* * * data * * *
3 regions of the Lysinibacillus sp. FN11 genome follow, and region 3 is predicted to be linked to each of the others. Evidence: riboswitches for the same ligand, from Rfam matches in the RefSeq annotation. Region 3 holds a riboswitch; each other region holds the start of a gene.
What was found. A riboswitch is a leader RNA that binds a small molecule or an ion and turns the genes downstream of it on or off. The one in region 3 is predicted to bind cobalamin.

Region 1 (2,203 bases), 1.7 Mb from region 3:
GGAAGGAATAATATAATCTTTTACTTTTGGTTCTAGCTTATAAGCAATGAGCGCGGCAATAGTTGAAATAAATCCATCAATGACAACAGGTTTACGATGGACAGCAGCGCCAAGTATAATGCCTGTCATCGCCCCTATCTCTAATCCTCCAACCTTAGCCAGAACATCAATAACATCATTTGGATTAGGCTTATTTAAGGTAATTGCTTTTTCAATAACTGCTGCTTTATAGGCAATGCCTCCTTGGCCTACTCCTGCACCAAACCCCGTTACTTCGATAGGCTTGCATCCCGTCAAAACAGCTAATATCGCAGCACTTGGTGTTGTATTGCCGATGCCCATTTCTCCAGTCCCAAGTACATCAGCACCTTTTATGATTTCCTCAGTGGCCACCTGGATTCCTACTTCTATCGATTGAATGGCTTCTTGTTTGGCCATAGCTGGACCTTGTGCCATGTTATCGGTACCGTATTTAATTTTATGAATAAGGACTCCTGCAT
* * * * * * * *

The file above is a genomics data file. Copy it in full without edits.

3 regions of the Lysinibacillus sp. FN11 genome follow, and region 3 is predicted to be linked to each of the others. Evidence: riboswitches for the same ligand, from Rfam matches in the RefSeq annotation. Region 3 holds a riboswitch; each other region holds the start of a gene.
What was found. A riboswitch is a leader RNA that binds a small molecule or an ion and turns the genes downstream of it on or off. The one in region 3 is predicted to bind cobalamin.

Region 1 (2,203 bases), 1.7 Mb from region 3:
GGAAGGAATAATATAATCTTTTACTTTTGGTTCTAGCTTATAAGCAATGAGCGCGGCAATAGTTGAAATAAATCCATCAATGACAACAGGTTTACGATGGACAGCAGCGCCAAGTATAATGCCTGTCATCGCCCCTATCTCTAATCCTCCAACCTTAGCCAGAACATCAATAACATCATTTGGATTAGGCTTATTTAAGGTAATTGCTTTTTCAATAACTGCTGCTTTATAGGCAATGCCTCCTTGGCCTACTCCTGCACCAAACCCCGTTACTTCGATAGGCTTGCATCCCGTCAAAACAGCTAATATCGCAGCACTTGGTGTTGTATTGCCGATGCCCATTTCTCCAGTCCCAAGTACATCAGCACCTTTTATGATTTCCTCAGTGGCCACCTGGATTCCTACTTCTATCGATTGAATGGCTTCTTGTTTGGCCATAGCTGGACCTTGTGCCATGTTATCGGTACCGTATTTAATTTTATGAATAAGGACTCCTGCAT